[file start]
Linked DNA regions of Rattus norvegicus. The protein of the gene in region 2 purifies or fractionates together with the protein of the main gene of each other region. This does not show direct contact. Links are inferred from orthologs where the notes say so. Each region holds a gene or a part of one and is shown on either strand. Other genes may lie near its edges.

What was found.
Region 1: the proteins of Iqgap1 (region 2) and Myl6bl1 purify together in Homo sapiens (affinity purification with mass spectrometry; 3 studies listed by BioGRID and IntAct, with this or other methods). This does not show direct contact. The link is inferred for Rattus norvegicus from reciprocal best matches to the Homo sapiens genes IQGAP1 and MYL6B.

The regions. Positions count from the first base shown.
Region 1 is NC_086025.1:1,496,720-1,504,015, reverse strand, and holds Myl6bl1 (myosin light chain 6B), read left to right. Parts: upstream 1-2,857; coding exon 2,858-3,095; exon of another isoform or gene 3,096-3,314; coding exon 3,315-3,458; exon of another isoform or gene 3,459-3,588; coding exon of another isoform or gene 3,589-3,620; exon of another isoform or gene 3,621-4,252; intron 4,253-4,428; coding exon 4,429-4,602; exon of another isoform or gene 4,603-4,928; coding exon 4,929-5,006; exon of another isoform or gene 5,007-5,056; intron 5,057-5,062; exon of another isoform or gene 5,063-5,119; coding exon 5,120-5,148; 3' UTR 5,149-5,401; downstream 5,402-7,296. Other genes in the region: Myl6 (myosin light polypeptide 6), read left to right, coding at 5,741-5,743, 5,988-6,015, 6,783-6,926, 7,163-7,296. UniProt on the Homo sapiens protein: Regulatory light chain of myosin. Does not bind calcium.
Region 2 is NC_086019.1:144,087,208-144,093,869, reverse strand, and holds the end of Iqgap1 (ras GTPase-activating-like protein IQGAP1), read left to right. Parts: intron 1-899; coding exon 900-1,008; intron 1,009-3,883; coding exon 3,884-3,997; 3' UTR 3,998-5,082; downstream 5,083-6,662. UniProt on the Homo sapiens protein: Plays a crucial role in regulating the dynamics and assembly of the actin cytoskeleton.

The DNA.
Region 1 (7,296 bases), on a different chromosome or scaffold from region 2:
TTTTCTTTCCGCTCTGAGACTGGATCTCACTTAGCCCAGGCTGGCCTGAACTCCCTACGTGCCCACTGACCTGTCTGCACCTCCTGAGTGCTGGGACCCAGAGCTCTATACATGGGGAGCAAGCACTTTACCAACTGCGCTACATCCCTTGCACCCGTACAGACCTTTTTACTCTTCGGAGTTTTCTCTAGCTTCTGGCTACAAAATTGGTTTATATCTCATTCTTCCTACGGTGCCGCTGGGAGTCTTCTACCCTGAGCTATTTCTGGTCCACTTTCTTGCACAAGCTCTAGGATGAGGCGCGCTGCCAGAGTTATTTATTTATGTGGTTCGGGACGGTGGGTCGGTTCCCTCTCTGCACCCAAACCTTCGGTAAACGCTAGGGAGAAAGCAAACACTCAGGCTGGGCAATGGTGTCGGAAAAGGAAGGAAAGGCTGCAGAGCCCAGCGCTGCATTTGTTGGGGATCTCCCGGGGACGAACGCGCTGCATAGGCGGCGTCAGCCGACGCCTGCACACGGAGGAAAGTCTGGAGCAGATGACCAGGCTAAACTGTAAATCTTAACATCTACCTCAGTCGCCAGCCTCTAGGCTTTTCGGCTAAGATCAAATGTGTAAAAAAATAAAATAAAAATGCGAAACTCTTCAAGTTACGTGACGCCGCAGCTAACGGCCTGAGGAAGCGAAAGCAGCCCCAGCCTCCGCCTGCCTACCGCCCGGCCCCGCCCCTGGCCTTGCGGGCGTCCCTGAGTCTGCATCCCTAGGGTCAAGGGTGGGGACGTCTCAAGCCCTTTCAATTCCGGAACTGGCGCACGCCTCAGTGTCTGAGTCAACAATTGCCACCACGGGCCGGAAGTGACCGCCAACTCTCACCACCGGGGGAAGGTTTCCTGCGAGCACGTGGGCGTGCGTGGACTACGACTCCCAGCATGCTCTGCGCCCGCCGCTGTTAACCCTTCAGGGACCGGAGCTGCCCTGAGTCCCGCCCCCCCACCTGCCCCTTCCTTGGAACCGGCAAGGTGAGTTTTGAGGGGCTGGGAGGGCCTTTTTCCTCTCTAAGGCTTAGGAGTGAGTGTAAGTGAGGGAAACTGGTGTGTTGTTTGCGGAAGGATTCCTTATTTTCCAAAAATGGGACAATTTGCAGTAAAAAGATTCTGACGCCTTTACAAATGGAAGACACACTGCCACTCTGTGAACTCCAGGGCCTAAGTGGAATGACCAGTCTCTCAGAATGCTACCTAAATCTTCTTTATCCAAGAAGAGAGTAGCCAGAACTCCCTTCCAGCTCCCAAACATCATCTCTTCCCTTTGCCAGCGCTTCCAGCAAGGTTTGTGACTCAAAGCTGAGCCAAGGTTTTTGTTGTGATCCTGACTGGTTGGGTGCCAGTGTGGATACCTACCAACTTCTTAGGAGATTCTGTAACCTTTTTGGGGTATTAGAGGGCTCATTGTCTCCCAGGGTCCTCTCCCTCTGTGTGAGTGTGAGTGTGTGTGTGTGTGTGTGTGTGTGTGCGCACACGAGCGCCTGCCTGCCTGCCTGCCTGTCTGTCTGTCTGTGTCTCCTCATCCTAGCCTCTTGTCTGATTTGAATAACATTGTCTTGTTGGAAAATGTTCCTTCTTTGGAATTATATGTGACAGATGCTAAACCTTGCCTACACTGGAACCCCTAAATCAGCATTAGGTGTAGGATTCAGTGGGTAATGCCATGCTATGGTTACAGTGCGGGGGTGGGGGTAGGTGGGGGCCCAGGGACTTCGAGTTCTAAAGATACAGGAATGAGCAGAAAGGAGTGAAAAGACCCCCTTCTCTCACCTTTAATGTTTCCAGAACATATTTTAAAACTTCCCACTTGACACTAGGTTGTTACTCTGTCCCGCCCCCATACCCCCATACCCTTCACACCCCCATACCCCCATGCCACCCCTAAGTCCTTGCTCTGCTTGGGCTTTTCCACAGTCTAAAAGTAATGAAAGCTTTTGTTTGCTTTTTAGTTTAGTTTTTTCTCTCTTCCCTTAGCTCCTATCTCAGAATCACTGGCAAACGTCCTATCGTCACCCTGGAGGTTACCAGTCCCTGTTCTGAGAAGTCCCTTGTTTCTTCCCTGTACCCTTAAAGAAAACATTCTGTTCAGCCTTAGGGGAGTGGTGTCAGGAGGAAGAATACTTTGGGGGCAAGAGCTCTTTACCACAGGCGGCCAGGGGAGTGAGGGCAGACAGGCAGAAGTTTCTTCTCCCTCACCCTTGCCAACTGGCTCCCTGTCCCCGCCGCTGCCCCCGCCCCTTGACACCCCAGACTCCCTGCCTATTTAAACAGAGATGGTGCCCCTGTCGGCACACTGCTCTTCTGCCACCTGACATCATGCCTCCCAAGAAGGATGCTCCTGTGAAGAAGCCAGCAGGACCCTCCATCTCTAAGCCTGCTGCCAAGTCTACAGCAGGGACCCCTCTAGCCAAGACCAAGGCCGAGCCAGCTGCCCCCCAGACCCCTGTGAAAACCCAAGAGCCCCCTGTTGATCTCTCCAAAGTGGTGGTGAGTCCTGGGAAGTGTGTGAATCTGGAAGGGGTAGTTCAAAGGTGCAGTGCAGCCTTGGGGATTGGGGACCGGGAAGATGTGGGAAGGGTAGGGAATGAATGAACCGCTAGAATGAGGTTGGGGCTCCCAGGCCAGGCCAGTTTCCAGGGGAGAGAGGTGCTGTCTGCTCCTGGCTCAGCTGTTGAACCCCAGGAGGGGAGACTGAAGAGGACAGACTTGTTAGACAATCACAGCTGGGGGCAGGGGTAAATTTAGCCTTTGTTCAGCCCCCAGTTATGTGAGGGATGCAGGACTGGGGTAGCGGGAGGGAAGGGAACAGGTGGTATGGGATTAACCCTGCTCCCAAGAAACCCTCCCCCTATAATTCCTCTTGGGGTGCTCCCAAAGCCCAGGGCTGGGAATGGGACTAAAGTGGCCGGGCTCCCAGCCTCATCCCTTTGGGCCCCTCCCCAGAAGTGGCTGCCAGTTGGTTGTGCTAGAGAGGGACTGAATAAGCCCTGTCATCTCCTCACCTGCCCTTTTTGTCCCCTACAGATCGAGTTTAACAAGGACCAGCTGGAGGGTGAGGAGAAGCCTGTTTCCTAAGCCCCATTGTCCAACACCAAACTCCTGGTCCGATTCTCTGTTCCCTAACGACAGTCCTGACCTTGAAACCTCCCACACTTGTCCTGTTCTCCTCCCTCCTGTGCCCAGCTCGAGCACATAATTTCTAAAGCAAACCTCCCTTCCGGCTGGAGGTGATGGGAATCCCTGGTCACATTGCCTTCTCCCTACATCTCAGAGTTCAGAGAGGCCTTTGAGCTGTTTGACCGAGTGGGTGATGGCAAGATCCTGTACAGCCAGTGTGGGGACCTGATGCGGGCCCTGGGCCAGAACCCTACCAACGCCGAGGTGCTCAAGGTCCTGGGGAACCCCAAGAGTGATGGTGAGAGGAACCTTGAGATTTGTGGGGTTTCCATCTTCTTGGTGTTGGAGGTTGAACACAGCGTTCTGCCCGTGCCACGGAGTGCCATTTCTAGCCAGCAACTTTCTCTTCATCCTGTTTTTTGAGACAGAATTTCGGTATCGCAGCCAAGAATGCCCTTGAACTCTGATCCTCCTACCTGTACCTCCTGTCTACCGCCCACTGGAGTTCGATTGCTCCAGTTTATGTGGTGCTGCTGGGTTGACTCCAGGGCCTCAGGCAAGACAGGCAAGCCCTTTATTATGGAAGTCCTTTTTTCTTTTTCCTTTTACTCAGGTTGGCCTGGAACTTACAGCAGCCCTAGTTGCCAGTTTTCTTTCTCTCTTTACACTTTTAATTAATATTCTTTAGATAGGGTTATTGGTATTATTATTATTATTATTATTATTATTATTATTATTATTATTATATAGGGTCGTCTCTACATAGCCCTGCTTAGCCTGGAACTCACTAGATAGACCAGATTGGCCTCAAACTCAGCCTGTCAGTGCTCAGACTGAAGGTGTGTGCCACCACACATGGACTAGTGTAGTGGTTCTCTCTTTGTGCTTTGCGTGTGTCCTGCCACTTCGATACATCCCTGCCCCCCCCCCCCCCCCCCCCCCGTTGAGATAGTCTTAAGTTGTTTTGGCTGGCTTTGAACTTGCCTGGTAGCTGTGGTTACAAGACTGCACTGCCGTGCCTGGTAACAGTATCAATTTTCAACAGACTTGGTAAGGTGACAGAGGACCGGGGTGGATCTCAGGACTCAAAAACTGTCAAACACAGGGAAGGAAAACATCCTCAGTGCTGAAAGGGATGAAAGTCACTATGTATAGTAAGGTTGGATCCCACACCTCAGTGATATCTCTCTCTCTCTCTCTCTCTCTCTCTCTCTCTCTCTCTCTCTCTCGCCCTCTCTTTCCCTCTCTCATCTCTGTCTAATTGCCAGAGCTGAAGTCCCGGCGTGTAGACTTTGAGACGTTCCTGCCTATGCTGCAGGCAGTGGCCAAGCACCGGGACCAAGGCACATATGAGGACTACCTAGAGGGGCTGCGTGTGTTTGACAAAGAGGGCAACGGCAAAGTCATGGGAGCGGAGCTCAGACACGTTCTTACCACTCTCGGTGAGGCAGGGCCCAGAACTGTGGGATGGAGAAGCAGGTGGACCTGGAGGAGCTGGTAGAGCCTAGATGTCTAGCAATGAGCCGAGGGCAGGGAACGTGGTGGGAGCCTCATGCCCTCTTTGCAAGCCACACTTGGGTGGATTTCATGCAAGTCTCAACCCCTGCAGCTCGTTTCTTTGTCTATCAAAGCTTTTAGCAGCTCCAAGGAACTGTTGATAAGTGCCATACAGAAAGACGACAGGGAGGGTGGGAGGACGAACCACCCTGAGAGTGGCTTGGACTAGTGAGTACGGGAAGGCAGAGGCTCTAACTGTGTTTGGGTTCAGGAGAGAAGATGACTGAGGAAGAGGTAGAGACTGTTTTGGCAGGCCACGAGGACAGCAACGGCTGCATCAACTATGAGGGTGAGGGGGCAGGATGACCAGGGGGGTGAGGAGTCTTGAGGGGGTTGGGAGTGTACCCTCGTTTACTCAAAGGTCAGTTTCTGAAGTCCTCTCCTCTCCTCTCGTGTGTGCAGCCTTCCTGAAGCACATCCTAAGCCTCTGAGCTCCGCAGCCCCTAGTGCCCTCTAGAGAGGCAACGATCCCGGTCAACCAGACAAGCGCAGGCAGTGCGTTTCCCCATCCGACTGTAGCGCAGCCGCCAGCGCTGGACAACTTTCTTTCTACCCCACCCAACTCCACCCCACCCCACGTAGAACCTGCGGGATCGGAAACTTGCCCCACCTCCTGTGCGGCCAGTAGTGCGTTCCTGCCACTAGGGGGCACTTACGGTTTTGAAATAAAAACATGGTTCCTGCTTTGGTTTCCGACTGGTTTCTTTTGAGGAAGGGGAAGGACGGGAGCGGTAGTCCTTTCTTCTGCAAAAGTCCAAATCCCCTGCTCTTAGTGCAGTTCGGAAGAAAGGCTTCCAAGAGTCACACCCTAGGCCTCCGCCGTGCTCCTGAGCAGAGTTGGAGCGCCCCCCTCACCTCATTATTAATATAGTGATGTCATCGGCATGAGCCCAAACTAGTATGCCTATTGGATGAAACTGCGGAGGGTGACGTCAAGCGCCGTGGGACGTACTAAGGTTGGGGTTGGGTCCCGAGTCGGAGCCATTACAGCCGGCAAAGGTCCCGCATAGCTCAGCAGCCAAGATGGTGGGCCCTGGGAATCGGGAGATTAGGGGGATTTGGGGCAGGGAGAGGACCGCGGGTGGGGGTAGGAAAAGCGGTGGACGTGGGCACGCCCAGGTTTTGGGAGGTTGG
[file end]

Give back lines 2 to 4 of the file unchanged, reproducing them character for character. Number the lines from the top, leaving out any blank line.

What was found.
Region 1: the proteins of Iqgap1 (region 2) and Myl6bl1 purify together in Homo sapiens (affinity purification with mass spectrometry; 3 studies listed by BioGRID and IntAct, with this or other methods). This does not show direct contact. The link is inferred for Rattus norvegicus from reciprocal best matches to the Homo sapiens genes IQGAP1 and MYL6B.

The regions. Positions count from the first base shown.